Poll: Let's Talk about D&D!

Saelune

Trump put kids in cages!
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Mar 8, 2011
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RedRockRun said:
I've never played D&D or any other PnP game before. I'd very much like to, but I have no friends and in no mood whatsoever to find groups. It seems as though most of those groups would be composed of people who have been friends for years, and it would be incredibly awkward entering that kind of setting. I'm not what you would call an extrovert.
I keep intending on buying headphones or headset so I can run games online on roll20, since I want to play with others. Could always check that site out.
 

Souplex

Souplex Killsplosion Awesomegasm
Jul 29, 2008
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RedRockRun said:
I've never played D&D or any other PnP game before. I'd very much like to, but I have no friends and in no mood whatsoever to find groups. It seems as though most of those groups would be composed of people who have been friends for years, and it would be incredibly awkward entering that kind of setting. I'm not what you would call an extrovert.
1 google later...
https://boardgamegeek.com/wiki/page/Friendly_Local_Game_Stores_(FLGS)_of_the_USA#toc24
 

TheFinish

Grand Admiral
May 17, 2010
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Pathfinder is my favorite, but I have an appreciation for all the different editions of DnD and what they tried to do, good and bad. 4th is the one I dislike the most, but even then I don't hate it. It just never jelled for me.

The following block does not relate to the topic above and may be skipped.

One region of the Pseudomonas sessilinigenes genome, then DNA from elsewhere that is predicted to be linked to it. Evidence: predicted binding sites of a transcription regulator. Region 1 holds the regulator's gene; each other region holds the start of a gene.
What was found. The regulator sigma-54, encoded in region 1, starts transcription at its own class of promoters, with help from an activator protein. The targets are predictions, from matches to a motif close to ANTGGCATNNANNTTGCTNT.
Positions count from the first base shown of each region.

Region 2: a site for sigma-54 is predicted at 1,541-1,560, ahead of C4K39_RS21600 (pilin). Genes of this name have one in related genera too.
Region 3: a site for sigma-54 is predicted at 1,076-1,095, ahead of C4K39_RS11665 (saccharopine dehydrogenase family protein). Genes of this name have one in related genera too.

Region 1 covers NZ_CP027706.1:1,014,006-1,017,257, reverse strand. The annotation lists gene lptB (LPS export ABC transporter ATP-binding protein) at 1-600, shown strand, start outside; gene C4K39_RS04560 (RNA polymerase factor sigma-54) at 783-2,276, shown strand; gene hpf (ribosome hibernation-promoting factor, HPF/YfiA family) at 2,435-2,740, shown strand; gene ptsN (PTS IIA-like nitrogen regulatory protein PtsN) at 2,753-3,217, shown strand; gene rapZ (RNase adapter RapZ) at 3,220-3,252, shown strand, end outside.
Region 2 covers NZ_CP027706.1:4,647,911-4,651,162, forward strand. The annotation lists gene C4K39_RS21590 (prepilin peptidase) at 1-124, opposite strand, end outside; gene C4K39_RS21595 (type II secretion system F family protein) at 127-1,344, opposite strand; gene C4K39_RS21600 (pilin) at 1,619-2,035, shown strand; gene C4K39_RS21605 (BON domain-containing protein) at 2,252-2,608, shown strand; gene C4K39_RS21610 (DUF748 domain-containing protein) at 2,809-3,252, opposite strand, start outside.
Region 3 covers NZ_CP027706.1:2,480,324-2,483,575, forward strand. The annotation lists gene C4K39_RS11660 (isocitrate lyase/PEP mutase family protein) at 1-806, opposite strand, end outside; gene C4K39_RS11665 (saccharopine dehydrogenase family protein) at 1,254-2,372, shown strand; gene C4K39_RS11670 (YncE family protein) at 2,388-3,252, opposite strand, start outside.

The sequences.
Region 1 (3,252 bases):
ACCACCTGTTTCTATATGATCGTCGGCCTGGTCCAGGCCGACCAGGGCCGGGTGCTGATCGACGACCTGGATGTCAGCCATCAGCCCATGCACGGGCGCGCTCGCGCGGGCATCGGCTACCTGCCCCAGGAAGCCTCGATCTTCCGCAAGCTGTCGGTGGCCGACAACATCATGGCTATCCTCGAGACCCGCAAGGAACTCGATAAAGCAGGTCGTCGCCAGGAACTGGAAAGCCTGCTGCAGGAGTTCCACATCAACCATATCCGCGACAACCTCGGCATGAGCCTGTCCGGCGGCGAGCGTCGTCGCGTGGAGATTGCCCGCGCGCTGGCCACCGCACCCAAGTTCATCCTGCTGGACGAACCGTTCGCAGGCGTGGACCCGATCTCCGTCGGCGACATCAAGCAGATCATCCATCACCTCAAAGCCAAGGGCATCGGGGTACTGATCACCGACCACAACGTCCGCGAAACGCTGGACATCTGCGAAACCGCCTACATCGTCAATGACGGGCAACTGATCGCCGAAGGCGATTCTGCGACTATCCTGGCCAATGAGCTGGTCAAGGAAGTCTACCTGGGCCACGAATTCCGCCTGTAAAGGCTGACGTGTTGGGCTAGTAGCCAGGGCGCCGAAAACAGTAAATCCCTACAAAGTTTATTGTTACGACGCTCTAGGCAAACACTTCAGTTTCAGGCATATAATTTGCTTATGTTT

Chimpzy said:
Here's one for my fellow GMs.

Do you prefer running more narrative-driven campaigns or an open sandbox style?
This depends entirely on the system for me. If a system has a very front loaded character creation (like Traveller or Shadowrun), then making a true sandbox is much easier: the characters' power level will not fluctuate wildly, and thus populating a sandbox is easier because you don't have to give the extra thought of "Will my guys run into this when they're scrubs and get pasted?" all that much consideration.

Games where the players' abilities dramatically increase as they play (any d20 derivative, Dark Heresy, Earthdawn, to name a few) makes creating a sandbox more of a chore if you wish to create an engaging game. If you populate the sandbox a la what most videogames do (easy encounters nearby, harder ones further away), it can feel pretty...well, video-gamey. But if you don't do that, there's high chances of your players stumbling into something they cant deal with. And there ain' no quicksave in PnP games if you accidentally went into the cave of Morgoroth Citybreaker at level 1 when he's a challenge for level 10. Some players love that, some players hate it, it's up to you to know your group's preferences.

I personally like a bit of both. An overarching narrative that provides a start and an end goal, and then making things pretty open ended, letting the players decide how to tackle things and where to go.
 

Tsun Tzu

Feuer! Sperrfeuer! Los!
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Jul 19, 2010
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The closest I've ever come to experiencing DnD is through isometric RPGs like Baldur's Gate, Icewind Dale I & II, Pillars of Eternity, Neverwinter Nights, and Fallout.

...Not for lack of interest, but because I'm lonely and none of my friends, within reasonable driving distance, are down.

[small]So, so ronery. [/small]

Character heavy stuff like Pathfinder and White Wolf's World of Darkness have always been especially intriguing though.
 

Chimpzy_v1legacy

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Jun 21, 2009
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Marik2 said: